There are several ways to embed CSS in an HTML document. The two most common are the linking of an external CSS file and the direct embedding within an HTML document. You can open <style></style> tags into an HTML Document to use CSS as internally. Also, you can inject the CSS directly into the HTML Nodes such as <h1 style=”font-weight: bold;”>Example</h1> The latter is called as inline CSS while the first is called as internal CSS.

External CSS File and How it Works

It is usually easiest to summarize all style information in a CSS file and to reference it in the part of the HTML document:

<link href="https://www.holisticseo.digital/assets/css/style.css" 
rel="Stylesheet" type="text/css" />

This tells the browser that the file “main-stylesheet.css” must be loaded in order to display the content of the HTML document correctly.

Inline CSS and How it Works

You can also choose to add part of my style sheet directly within the area of the HTML document.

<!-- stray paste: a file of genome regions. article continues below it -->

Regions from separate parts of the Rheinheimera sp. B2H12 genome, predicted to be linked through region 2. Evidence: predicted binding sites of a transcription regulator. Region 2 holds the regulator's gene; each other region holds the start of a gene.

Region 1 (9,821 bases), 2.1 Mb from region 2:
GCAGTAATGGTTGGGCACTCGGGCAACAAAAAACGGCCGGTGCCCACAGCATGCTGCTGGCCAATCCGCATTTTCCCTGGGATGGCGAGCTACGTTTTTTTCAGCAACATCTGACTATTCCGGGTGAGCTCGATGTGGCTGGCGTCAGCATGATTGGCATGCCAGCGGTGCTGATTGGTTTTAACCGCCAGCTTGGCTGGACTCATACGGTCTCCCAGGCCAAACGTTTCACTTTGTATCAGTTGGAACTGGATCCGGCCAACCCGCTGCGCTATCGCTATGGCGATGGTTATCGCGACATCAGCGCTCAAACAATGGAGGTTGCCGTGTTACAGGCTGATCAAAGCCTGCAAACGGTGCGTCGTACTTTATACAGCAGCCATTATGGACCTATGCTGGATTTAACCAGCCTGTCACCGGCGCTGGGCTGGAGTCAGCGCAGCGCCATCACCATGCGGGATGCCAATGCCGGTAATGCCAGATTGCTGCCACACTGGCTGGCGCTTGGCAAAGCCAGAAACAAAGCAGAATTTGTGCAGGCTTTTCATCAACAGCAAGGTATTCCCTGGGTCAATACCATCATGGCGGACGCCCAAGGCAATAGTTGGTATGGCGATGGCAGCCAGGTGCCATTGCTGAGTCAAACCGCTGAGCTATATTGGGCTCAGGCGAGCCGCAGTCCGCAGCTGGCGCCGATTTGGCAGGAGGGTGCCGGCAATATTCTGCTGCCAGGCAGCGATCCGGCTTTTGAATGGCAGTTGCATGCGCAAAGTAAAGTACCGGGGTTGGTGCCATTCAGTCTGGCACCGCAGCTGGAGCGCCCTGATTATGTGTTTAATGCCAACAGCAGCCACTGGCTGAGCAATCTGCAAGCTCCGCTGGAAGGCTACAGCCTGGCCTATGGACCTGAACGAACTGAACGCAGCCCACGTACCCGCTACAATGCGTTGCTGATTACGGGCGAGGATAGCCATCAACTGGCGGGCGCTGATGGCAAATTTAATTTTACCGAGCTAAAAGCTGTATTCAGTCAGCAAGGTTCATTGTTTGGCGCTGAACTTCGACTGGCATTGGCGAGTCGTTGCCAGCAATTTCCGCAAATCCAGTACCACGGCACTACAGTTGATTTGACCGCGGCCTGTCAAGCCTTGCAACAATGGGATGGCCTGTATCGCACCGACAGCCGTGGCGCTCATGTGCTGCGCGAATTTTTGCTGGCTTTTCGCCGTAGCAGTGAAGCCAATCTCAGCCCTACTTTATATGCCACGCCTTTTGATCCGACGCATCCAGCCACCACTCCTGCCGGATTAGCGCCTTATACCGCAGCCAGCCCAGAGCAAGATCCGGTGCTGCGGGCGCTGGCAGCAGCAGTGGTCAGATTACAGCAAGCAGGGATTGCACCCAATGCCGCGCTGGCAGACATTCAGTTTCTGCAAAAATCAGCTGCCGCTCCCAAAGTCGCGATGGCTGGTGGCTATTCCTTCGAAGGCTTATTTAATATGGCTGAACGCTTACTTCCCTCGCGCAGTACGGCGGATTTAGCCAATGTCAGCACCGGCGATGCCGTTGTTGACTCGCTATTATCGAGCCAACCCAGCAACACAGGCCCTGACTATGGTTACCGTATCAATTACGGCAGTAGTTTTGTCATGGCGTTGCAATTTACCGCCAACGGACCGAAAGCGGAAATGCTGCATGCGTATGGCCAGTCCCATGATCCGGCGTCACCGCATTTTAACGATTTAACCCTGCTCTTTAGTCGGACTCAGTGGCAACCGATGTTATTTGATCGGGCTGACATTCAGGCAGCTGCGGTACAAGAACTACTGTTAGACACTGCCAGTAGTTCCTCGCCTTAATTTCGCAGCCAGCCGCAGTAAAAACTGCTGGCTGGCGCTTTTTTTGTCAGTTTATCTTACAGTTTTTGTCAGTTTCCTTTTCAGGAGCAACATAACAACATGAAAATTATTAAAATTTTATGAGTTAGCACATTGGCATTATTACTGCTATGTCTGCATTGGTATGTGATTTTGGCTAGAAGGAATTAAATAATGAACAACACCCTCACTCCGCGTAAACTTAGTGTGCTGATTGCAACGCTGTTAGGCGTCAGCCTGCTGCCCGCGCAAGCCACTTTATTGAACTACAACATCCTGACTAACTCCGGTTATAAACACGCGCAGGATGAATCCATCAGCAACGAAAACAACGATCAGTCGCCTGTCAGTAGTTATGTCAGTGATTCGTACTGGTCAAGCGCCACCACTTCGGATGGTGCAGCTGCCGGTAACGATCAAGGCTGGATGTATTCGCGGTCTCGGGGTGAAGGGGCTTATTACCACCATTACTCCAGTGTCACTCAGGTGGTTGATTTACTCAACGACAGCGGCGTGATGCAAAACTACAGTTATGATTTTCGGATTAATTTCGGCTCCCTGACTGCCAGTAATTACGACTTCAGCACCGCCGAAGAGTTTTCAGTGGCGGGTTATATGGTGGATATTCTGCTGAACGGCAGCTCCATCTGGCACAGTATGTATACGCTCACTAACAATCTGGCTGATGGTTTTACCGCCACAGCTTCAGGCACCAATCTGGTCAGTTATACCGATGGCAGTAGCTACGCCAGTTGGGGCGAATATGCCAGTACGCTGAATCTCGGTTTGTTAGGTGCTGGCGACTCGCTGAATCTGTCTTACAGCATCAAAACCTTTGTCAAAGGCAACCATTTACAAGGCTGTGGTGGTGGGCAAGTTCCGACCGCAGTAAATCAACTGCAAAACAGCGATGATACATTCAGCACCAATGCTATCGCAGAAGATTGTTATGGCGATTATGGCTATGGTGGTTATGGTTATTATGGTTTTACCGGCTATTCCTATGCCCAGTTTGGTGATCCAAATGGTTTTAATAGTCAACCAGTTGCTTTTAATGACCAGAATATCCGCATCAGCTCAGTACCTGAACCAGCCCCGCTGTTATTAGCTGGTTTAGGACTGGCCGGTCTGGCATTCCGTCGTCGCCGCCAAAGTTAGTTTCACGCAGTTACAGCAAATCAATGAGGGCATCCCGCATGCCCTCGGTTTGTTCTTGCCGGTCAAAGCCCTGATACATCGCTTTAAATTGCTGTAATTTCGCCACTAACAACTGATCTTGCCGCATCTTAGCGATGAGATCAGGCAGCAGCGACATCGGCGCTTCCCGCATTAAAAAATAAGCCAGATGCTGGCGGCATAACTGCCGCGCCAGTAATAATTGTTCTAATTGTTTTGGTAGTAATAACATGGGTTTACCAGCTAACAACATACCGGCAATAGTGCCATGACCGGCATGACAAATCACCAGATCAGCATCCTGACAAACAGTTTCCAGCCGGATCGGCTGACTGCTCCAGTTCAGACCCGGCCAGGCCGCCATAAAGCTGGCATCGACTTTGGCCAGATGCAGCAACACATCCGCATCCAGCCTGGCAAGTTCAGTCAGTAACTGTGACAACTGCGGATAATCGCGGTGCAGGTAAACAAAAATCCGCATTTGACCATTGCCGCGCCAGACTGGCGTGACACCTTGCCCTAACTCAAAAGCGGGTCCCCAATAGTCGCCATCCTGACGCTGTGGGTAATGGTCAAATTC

For this you use a

<style>
.img-responsive {
     display:block;
     max-width:100%;
     height:auto;
}
</style>

Now the browser would know that all elements with a class = “img-responsive” should use the style instructions above.

To learn more, we recommend you to read our “Javascript Basics” Guideline.

Use of CSS for Search Engine Optimization

The ability to define style information once and implement it on all sub-pages naturally also brings advantages for search engine optimization.

With the appropriate instructions in a CSS file, you can specify exactly how a document is displayed from a desktop and/or a mobile browser. So you can create a responsive design once and all sub-pages can benefit from it so that two versions for desktop and mobile are not required.

In addition, CSS has been used over the years to increase the loading speed of many websites. This became necessary when many files were required to display the website correctly.

A plethora of requests in the older HTTP standard, HTTP / 1.1, resulted in the loading time being extended for the sole reason that the browser was only allowed to create a maximum number of connections.